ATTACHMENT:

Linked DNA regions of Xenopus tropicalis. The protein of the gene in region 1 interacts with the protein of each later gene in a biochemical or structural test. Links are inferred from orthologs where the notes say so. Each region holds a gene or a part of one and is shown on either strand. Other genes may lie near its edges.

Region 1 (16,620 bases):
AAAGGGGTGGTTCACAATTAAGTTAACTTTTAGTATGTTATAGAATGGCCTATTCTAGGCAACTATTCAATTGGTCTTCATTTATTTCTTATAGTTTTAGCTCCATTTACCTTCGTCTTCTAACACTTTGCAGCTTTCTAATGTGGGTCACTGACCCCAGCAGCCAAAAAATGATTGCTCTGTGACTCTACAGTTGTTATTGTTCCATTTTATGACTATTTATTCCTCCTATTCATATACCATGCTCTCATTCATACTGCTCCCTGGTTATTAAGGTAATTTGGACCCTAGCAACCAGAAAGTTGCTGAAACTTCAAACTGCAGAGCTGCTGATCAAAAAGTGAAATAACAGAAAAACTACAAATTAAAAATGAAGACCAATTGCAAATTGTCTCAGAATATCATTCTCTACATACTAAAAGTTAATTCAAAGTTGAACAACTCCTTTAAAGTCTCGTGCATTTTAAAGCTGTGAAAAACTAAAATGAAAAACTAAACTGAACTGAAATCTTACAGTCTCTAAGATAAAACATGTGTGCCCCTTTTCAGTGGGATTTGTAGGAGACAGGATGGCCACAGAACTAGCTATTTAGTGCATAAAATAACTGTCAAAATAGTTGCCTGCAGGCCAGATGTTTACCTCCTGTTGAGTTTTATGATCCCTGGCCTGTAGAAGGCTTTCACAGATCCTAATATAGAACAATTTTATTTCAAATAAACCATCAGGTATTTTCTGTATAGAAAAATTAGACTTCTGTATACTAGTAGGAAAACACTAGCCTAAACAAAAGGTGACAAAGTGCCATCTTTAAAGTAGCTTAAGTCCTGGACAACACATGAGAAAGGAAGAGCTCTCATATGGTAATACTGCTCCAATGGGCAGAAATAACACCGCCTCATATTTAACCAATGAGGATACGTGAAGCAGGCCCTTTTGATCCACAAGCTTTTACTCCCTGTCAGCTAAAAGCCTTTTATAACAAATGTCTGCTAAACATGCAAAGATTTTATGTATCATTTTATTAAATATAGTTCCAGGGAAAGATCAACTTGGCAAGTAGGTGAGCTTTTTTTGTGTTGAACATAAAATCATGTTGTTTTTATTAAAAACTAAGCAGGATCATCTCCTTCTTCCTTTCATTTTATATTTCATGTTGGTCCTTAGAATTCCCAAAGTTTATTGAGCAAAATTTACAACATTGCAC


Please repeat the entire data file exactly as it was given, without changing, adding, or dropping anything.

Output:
Linked DNA regions of Xenopus tropicalis. The protein of the gene in region 1 interacts with the protein of each later gene in a biochemical or structural test. Links are inferred from orthologs where the notes say so. Each region holds a gene or a part of one and is shown on either strand. Other genes may lie near its edges.

Region 1 (16,620 bases):
AAAGGGGTGGTTCACAATTAAGTTAACTTTTAGTATGTTATAGAATGGCCTATTCTAGGCAACTATTCAATTGGTCTTCATTTATTTCTTATAGTTTTAGCTCCATTTACCTTCGTCTTCTAACACTTTGCAGCTTTCTAATGTGGGTCACTGACCCCAGCAGCCAAAAAATGATTGCTCTGTGACTCTACAGTTGTTATTGTTCCATTTTATGACTATTTATTCCTCCTATTCATATACCATGCTCTCATTCATACTGCTCCCTGGTTATTAAGGTAATTTGGACCCTAGCAACCAGAAAGTTGCTGAAACTTCAAACTGCAGAGCTGCTGATCAAAAAGTGAAATAACAGAAAAACTACAAATTAAAAATGAAGACCAATTGCAAATTGTCTCAGAATATCATTCTCTACATACTAAAAGTTAATTCAAAGTTGAACAACTCCTTTAAAGTCTCGTGCATTTTAAAGCTGTGAAAAACTAAAATGAAAAACTAAACTGAACTGAAATCTTACAGTCTCTAAGATAAAACATGTGTGCCCCTTTTCAGTGGGATTTGTAGGAGACAGGATGGCCACAGAACTAGCTATTTAGTGCATAAAATAACTGTCAAAATAGTTGCCTGCAGGCCAGATGTTTACCTCCTGTTGAGTTTTATGATCCCTGGCCTGTAGAAGGCTTTCACAGATCCTAATATAGAACAATTTTATTTCAAATAAACCATCAGGTATTTTCTGTATAGAAAAATTAGACTTCTGTATACTAGTAGGAAAACACTAGCCTAAACAAAAGGTGACAAAGTGCCATCTTTAAAGTAGCTTAAGTCCTGGACAACACATGAGAAAGGAAGAGCTCTCATATGGTAATACTGCTCCAATGGGCAGAAATAACACCGCCTCATATTTAACCAATGAGGATACGTGAAGCAGGCCCTTTTGATCCACAAGCTTTTACTCCCTGTCAGCTAAAAGCCTTTTATAACAAATGTCTGCTAAACATGCAAAGATTTTATGTATCATTTTATTAAATATAGTTCCAGGGAAAGATCAACTTGGCAAGTAGGTGAGCTTTTTTTGTGTTGAACATAAAATCATGTTGTTTTTATTAAAAACTAAGCAGGATCATCTCCTTCTTCCTTTCATTTTATATTTCATGTTGGTCCTTAGAATTCCCAAAGTTTATTGAGCAAAATTTACAACATTGCAC